VOICES Voices Icon Ideas and Insight From Explorers

Menu

David Maxwell Braun

of National Geographic Society

David Braun is director of outreach with the digital and social team illuminating the National Geographic Society’s education, science, and explorer programs.

My Fulbright Life: Mireya Mayor, National Geographic Explorer

This video is published as an inspiration to our Fulbright-National Geographic Digital Storytelling Fellows and in celebration of the many National Geographic explorers and storytellers who are alumni of the Fulbright Program. The video was produced by the Fulbright Program in collaboration with the National Geographic Society.

Swimming With the World’s Biggest Fish, the Whale Shark

Bay of La Paz, Gulf of California — Jumping into the Sea of Cortez to swim alongside a whale shark is like being in a National Geographic documentary. The massive fish looms out of the murk, swimming toward you with huge mouth agape. Just when you imagine you might be sucked Jonah-like down the gullet of the…

National Geographic and the Gulf of California, a Legacy of Research and Conservation

When the National Geographic Committee for Research and Exploration toured the southwestern portion of the Gulf of California in Mexico last week, visiting ecosystems, meeting and listening to researchers working in the region, it was a dream come true for John Francis, National Geographic Society Vice President for Research, Conservation and Exploration. Francis, the deputy…

Saving Baja Blue Whales for Generations to Come

National Geographic Sea Bird, Gulf of California–Since life began on Earth there has not been any animal bigger than one that lives with us today: the blue whale. To see this colossus of the ocean right in front of you, expelling a geyser 30 feet into the air as it comes up for breath, is humbling — not only because of…

Sharks Use Seamounts as a Compass to Navigate Through the Ocean

National Geographic Sea Bird, Gulf of California — The National Geographic Committee for Research and Exploration (CRE) got to travel into the ocean realm of one of its most celebrated shark researchers last week, when it it was accompanied on a field inspection in the Gulf of California by Pete Klimley. The recipient of 11 National Geographic…

Finding the Rattlesnake That Lost its Rattle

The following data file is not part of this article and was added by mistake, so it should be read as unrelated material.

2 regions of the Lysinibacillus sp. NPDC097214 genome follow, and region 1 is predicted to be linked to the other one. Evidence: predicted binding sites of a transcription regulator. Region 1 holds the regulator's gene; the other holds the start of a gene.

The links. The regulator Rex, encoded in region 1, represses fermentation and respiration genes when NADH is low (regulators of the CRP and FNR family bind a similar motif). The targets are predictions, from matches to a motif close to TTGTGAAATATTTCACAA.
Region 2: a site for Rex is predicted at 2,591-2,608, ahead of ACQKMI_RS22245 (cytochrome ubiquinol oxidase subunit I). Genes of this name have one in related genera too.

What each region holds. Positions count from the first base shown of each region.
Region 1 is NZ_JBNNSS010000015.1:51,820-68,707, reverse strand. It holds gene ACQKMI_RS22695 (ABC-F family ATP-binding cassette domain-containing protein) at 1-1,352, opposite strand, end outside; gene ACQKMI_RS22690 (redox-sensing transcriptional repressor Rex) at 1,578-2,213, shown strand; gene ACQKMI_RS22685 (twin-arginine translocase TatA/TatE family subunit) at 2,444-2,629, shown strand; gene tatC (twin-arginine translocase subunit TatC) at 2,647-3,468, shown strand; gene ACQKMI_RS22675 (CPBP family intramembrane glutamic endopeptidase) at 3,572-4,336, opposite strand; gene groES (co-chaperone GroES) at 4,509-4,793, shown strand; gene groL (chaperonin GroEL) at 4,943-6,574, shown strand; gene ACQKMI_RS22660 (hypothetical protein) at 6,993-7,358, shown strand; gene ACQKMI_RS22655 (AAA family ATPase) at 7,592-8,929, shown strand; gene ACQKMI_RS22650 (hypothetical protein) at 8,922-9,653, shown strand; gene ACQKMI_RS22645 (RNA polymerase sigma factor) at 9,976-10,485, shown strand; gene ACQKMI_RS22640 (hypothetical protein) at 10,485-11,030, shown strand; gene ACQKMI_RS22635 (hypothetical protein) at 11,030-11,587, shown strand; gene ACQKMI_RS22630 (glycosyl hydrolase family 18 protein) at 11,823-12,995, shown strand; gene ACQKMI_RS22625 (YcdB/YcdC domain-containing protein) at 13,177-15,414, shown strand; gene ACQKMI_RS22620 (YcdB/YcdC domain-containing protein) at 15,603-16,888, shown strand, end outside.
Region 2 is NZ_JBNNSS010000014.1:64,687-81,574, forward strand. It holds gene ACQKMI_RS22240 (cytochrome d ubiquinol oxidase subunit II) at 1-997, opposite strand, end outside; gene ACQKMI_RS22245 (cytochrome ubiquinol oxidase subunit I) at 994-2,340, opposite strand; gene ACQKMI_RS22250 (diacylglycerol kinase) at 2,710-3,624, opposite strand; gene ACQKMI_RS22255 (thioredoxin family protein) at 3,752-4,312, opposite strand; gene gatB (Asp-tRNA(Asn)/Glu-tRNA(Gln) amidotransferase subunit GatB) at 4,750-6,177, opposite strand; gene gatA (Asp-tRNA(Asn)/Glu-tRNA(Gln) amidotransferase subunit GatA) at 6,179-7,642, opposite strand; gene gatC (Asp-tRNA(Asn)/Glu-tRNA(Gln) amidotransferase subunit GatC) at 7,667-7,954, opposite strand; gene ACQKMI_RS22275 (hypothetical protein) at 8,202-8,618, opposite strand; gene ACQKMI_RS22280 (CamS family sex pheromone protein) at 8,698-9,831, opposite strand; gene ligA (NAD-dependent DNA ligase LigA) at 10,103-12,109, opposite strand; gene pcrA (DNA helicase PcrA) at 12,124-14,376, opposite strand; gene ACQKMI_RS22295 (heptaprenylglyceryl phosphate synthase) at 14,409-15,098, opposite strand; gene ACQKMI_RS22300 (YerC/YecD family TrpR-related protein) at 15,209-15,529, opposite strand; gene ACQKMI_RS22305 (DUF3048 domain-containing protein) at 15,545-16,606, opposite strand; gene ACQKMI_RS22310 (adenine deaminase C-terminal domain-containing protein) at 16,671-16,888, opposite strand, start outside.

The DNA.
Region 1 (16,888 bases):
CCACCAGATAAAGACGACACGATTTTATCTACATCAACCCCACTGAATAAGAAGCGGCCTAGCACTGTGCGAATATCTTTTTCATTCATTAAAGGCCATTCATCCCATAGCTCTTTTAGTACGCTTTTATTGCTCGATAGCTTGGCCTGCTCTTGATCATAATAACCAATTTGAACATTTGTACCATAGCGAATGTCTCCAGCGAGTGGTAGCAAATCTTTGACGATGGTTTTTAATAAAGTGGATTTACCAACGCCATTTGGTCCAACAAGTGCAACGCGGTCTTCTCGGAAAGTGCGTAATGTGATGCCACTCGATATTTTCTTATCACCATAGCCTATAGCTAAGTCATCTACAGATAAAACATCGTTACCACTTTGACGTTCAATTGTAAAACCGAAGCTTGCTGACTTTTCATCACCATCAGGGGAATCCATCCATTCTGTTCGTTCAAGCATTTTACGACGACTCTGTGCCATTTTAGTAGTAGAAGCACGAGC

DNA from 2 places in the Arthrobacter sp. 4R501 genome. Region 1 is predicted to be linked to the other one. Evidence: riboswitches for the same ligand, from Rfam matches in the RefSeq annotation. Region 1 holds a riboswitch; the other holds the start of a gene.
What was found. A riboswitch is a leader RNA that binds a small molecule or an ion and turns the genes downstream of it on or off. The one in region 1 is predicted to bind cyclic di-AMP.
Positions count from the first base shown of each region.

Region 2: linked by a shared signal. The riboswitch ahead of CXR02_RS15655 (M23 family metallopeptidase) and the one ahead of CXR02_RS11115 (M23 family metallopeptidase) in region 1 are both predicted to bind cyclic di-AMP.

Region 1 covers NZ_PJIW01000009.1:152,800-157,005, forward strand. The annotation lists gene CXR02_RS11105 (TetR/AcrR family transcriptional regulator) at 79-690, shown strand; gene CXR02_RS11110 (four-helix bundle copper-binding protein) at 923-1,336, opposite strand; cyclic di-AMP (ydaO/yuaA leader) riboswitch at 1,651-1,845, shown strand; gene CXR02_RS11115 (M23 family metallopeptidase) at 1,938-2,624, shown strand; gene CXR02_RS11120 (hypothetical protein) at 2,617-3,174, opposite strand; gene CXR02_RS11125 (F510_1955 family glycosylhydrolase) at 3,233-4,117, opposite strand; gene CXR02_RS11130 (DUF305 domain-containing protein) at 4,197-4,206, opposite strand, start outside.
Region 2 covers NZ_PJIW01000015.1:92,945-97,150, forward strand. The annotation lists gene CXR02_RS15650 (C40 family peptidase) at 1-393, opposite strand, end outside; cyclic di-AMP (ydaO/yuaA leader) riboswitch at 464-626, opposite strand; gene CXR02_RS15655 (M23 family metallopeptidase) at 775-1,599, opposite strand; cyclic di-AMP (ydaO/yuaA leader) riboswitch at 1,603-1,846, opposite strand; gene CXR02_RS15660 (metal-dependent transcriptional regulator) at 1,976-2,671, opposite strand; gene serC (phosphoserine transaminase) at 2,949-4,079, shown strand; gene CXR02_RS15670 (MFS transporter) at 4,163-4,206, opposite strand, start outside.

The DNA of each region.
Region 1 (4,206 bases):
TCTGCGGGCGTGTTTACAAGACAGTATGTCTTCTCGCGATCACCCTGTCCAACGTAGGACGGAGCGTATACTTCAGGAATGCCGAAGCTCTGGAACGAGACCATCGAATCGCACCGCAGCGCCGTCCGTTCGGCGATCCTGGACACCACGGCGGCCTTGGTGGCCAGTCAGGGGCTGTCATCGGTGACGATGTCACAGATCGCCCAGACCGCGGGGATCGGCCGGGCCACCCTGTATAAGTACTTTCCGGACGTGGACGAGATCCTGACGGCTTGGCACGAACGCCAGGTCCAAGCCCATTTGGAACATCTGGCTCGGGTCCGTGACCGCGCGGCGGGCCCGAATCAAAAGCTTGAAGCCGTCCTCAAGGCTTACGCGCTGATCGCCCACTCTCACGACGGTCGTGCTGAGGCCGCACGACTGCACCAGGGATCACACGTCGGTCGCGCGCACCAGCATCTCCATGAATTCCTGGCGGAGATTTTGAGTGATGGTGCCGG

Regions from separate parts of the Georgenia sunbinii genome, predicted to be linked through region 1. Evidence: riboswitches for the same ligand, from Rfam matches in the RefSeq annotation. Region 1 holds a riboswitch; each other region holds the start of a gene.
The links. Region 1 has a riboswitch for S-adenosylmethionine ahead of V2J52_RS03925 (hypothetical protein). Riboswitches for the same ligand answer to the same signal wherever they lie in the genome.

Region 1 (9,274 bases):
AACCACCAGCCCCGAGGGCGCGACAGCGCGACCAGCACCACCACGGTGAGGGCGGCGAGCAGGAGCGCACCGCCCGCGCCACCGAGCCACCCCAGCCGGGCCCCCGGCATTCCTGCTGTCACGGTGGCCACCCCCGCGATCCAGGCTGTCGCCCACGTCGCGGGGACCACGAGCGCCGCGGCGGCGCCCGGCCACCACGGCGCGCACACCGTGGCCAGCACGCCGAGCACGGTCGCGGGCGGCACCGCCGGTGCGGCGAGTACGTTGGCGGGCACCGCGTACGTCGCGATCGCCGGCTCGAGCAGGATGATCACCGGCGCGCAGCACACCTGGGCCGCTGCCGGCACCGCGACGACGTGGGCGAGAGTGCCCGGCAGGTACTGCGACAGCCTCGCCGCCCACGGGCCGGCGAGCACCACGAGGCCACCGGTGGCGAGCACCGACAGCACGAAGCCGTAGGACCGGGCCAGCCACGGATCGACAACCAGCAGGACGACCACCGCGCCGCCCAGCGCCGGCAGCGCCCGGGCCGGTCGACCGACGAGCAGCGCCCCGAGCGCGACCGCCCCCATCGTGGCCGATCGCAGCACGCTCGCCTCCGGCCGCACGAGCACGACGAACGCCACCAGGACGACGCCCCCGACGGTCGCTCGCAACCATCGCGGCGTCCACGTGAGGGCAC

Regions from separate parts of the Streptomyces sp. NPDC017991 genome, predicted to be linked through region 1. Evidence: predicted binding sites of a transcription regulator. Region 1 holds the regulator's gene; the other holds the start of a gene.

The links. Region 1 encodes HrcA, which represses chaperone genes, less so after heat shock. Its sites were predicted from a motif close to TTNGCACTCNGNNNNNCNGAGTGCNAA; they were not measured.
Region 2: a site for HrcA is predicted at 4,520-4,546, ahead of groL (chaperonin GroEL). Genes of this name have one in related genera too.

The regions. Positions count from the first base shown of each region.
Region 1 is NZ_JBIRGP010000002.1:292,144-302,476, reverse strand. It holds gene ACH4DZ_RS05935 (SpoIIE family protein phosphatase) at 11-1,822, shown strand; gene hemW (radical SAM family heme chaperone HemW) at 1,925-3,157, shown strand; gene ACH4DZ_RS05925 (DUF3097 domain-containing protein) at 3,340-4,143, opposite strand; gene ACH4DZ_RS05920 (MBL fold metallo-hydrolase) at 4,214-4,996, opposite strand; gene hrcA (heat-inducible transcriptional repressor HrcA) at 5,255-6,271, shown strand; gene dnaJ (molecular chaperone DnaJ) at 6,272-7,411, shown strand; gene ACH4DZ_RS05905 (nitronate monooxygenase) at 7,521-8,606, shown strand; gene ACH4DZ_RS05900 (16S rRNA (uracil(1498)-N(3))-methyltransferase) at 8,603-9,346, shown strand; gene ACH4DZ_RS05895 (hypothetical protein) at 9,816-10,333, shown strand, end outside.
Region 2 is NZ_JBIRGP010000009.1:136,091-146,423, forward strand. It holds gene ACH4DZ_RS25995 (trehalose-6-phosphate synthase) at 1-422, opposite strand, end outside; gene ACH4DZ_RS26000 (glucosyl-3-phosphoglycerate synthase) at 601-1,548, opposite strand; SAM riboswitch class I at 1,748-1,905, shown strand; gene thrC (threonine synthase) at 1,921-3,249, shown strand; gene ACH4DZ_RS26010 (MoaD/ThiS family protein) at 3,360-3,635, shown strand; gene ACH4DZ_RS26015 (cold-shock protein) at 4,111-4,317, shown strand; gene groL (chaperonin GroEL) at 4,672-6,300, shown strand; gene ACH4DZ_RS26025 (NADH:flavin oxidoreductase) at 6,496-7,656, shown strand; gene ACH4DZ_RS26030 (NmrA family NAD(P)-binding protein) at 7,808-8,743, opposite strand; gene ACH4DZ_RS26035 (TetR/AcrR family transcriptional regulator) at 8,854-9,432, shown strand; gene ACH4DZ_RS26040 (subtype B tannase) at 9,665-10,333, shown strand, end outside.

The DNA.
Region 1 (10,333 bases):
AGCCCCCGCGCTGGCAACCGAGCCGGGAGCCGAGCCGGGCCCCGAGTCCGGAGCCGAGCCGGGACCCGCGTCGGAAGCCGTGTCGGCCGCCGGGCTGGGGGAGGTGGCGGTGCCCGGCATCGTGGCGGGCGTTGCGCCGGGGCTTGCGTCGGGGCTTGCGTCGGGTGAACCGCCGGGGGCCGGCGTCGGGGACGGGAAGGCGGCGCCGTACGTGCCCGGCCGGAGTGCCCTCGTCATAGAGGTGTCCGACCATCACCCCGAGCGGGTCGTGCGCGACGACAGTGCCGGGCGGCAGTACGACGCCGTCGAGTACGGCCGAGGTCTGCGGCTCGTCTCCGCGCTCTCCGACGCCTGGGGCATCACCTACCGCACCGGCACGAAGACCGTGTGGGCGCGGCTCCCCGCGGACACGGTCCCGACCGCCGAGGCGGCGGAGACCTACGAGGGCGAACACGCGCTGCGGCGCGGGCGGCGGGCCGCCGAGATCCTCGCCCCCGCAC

An account of how we found one of the world’s rarest snakes, the critically endangered Santa Catalina rattlesnake — a reptile that distinguishes itself as a rattlesnake that has no rattle to shake at you.

National Geographic Undertakes Science Expedition to the Gulf of California

San José del Cabo, Mexico — Sea lions, whales (blue and humpback), bull sharks, whale sharks, dolphins and sea snakes were among the abundance of marine life observed by the National Geographic Committee for Research and Exploration (CRE) on its 2016 field inspection, which ended this weekend on the southern tip of Mexico’s 775-mile-long Baja California peninsula. The…

Nexus of Art and Conservation to Save Big Cats​

Ten years after the death of Robert Dallet, a wildlife artist who painted for Hermès for decades, the Paris-based luxury brand is partnering with Panthera to honor Dallet’s legacy through the creation of the Robert Dallet Initiative for Wild Cat Conservation “to support the latest conservation science and innovation,” the two organizations said today. The initiative will…

The Seven Most-Read National Geographic Voices Posts of 2015

In case you missed them, South Africa’s famous “flying” sharks, Texas floods that washed “river monsters” onto the land, a video that caught a chameleon changing color, and a “sharkano” revealed by deep-sea cameras were among the most popular posts on National Geographic Voices in 2015.   1. Ten Photos of Great White Sharks to Take Your…

Secrets of the World’s 38 Species of Wild Cats

© Emmanuel Keller, courtesy of Bloomsbury Publishing. Perhaps the most popular pet on Earth, the family cat is a beloved member of countless households. Millions of others abandoned or strayed are flourishing independently outdoors, where they may pose serious threats to birds and other small animals. But as familiar as the house cat is, not many people know it has…

Video: Inside the Largest Ivory Seizure in West Africa

When a Togo Customs official decided to turn around his X-ray machine and inspect freight leaving his country, instead of looking only at cargo coming into the country, he uncovered what at the time was to be the biggest seizure of illegal ivory in the history of West Africa. In this outtake from the National Geographic…

Video: Ivory Trade and Slave Trade Linked Throughout History

The trade in elephant ivory dates at least back to the days of the slave trade in Africa. Investigative Journalist Bryan Christy visits the home of renowned 19th Century slave trader and ivory merchant Tippu Tip in Zanzibar.

Video: “Toy” Drone Deployed in Ivory Investigation

In Lomé, Togo, investigative journalist Bryan Christy learns of a lumberyard suspected of being at the center of the illegal ivory trade.  As clear outsiders, he and the video production crew must find a way to take a closer look without breaking their cover. Befriending the children and showing off their “toy” drone might just…

Video: Inside Togo’s Voodoo Fetish Market

Bryan Christy visits the fetish market in Togo as part of his investigation in Africa’s ivory trade. He explains the presence of dead, dried animals on display and tells about going behind the scenes with vendors and seeing live animals and wonders if there is elephant ivory among the “behind the scenes” specimens for sale.

Video: The Accepting Nature of Orphaned Baby Elephants

Bryan Christy visits the David Sheldrick Wildlife Trust elephant orphanage in Kenya and marvels at the accepting nature of the juvenile elephants, which escort him as they are released into the wild and join adult elephants.